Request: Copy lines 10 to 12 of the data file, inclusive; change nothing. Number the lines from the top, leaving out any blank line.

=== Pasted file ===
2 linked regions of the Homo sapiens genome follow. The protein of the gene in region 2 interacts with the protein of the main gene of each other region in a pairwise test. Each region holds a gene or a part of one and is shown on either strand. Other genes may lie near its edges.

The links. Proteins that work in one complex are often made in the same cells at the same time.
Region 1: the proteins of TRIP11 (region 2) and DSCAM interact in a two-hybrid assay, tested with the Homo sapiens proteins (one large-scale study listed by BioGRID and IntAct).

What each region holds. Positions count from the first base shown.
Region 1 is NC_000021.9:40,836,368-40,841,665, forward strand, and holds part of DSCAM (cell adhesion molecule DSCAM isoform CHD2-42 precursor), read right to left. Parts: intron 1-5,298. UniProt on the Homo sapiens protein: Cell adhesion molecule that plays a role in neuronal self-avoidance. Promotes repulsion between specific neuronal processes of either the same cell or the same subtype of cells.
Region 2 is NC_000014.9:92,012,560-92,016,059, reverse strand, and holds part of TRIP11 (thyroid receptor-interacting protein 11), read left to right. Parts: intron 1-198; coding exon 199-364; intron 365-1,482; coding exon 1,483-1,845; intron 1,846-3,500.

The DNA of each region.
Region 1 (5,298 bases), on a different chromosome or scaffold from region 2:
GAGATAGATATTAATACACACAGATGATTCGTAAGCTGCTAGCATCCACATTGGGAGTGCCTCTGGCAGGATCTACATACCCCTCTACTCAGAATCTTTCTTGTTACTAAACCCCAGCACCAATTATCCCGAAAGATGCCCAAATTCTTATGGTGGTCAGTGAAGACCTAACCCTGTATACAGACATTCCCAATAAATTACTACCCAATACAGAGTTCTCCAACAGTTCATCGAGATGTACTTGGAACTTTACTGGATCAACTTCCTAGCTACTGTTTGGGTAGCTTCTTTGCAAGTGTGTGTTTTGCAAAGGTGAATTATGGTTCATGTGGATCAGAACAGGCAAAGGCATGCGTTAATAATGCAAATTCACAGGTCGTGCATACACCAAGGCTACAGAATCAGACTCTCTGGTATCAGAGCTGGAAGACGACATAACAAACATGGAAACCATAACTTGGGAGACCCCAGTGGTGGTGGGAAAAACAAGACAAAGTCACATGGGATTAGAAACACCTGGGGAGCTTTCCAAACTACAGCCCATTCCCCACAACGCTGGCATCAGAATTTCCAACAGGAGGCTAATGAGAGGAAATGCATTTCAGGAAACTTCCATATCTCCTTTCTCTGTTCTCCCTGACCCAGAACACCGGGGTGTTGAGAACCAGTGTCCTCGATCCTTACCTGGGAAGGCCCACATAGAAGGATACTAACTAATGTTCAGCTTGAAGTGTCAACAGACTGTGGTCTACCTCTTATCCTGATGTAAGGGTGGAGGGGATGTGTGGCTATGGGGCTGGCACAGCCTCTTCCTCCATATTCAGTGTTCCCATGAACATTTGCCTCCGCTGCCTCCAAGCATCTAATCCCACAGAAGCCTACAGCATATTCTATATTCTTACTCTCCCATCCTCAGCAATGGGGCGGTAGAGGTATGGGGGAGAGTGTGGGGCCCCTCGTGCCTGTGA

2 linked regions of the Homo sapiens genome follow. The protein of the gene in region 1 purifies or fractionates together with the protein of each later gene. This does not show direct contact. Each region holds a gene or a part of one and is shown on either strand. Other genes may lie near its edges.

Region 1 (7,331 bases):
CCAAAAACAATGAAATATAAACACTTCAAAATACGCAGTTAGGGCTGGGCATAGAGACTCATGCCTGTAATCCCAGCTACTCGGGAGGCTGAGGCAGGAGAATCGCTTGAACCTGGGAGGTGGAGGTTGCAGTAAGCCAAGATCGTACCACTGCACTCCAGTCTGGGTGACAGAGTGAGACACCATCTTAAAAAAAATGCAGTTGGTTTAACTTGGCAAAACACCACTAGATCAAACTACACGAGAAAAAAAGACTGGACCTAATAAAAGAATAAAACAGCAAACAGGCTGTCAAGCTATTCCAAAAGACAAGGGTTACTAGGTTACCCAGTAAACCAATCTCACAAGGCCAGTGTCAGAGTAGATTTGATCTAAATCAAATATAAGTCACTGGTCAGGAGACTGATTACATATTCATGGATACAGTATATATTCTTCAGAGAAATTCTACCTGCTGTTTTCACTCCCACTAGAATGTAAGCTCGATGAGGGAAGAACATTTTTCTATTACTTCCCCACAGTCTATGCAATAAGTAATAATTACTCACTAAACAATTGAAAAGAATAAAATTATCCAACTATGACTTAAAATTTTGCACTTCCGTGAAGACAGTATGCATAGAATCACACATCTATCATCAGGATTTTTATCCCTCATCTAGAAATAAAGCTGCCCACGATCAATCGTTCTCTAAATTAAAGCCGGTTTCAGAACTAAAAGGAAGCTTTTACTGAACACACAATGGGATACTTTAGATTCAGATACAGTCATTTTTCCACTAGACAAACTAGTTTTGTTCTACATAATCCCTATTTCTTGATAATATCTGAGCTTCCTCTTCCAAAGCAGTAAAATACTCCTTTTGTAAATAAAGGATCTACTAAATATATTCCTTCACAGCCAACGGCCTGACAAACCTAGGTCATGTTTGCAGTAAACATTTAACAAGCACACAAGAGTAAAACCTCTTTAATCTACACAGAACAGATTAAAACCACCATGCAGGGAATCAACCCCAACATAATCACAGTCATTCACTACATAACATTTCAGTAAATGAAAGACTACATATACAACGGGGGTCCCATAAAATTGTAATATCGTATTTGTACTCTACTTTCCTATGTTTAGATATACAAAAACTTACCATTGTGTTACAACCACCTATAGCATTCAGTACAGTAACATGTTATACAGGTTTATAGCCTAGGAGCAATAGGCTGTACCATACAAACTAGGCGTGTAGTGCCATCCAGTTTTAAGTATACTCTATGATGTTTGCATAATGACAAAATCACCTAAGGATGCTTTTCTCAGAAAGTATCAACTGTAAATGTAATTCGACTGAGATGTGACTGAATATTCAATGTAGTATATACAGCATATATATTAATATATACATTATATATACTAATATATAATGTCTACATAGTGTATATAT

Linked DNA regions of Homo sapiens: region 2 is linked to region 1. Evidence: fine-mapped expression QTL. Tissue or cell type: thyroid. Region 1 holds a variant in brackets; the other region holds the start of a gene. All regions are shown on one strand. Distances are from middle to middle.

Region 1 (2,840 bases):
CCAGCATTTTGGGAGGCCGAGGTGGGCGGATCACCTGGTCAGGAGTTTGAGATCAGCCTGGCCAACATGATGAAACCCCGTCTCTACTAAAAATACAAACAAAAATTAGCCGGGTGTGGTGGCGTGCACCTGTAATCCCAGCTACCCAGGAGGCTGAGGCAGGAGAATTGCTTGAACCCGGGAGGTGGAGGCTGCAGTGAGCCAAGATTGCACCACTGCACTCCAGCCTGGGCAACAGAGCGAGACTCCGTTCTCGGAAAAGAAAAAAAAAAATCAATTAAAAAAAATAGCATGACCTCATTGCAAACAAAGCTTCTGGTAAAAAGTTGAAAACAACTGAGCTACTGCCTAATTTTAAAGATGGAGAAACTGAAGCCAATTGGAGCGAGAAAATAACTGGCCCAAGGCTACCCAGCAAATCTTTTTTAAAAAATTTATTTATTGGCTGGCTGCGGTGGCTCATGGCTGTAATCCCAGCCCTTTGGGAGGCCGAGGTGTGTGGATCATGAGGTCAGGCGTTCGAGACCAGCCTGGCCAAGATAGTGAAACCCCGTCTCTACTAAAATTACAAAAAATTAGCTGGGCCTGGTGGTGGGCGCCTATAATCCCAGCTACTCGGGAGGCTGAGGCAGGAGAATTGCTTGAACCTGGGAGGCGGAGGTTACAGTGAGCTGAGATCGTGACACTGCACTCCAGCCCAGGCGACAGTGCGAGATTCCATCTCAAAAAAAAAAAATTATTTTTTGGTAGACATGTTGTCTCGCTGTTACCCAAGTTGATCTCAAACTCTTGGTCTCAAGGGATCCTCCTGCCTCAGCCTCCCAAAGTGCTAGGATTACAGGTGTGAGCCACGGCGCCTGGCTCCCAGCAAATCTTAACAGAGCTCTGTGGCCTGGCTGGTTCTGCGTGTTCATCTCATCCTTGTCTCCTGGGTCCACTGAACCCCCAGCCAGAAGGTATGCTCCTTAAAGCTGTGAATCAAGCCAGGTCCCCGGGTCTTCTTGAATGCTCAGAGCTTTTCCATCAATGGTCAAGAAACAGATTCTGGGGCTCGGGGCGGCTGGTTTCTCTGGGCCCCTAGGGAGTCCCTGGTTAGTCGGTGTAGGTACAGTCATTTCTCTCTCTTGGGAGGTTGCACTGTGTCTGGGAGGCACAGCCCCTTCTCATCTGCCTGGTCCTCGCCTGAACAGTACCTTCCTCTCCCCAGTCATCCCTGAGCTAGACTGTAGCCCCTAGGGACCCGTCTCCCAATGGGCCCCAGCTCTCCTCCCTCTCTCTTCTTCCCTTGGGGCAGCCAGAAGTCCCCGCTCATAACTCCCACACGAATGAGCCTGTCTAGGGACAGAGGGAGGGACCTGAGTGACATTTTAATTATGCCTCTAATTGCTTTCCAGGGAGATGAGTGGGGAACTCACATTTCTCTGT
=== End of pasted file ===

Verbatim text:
2 linked regions of the Homo sapiens genome follow. The protein of the gene in region 1 purifies or fractionates together with the protein of each later gene. This does not show direct contact. Each region holds a gene or a part of one and is shown on either strand. Other genes may lie near its edges.

Region 1 (7,331 bases):
CCAAAAACAATGAAATATAAACACTTCAAAATACGCAGTTAGGGCTGGGCATAGAGACTCATGCCTGTAATCCCAGCTACTCGGGAGGCTGAGGCAGGAGAATCGCTTGAACCTGGGAGGTGGAGGTTGCAGTAAGCCAAGATCGTACCACTGCACTCCAGTCTGGGTGACAGAGTGAGACACCATCTTAAAAAAAATGCAGTTGGTTTAACTTGGCAAAACACCACTAGATCAAACTACACGAGAAAAAAAGACTGGACCTAATAAAAGAATAAAACAGCAAACAGGCTGTCAAGCTATTCCAAAAGACAAGGGTTACTAGGTTACCCAGTAAACCAATCTCACAAGGCCAGTGTCAGAGTAGATTTGATCTAAATCAAATATAAGTCACTGGTCAGGAGACTGATTACATATTCATGGATACAGTATATATTCTTCAGAGAAATTCTACCTGCTGTTTTCACTCCCACTAGAATGTAAGCTCGATGAGGGAAGAACATTTTTCTATTACTTCCCCACAGTCTATGCAATAAGTAATAATTACTCACTAAACAATTGAAAAGAATAAAATTATCCAACTATGACTTAAAATTTTGCACTTCCGTGAAGACAGTATGCATAGAATCACACATCTATCATCAGGATTTTTATCCCTCATCTAGAAATAAAGCTGCCCACGATCAATCGTTCTCTAAATTAAAGCCGGTTTCAGAACTAAAAGGAAGCTTTTACTGAACACACAATGGGATACTTTAGATTCAGATACAGTCATTTTTCCACTAGACAAACTAGTTTTGTTCTACATAATCCCTATTTCTTGATAATATCTGAGCTTCCTCTTCCAAAGCAGTAAAATACTCCTTTTGTAAATAAAGGATCTACTAAATATATTCCTTCACAGCCAACGGCCTGACAAACCTAGGTCATGTTTGCAGTAAACATTTAACAAGCACACAAGAGTAAAACCTCTTTAATCTACACAGAACAGATTAAAACCACCATGCAGGGAATCAACCCCAACATAATCACAGTCATTCACTACATAACATTTCAGTAAATGAAAGACTACATATACAACGGGGGTCCCATAAAATTGTAATATCGTATTTGTACTCTACTTTCCTATGTTTAGATATACAAAAACTTACCATTGTGTTACAACCACCTATAGCATTCAGTACAGTAACATGTTATACAGGTTTATAGCCTAGGAGCAATAGGCTGTACCATACAAACTAGGCGTGTAGTGCCATCCAGTTTTAAGTATACTCTATGATGTTTGCATAATGACAAAATCACCTAAGGATGCTTTTCTCAGAAAGTATCAACTGTAAATGTAATTCGACTGAGATGTGACTGAATATTCAATGTAGTATATACAGCATATATATTAATATATACATTATATATACTAATATATAATGTCTACATAGTGTATATAT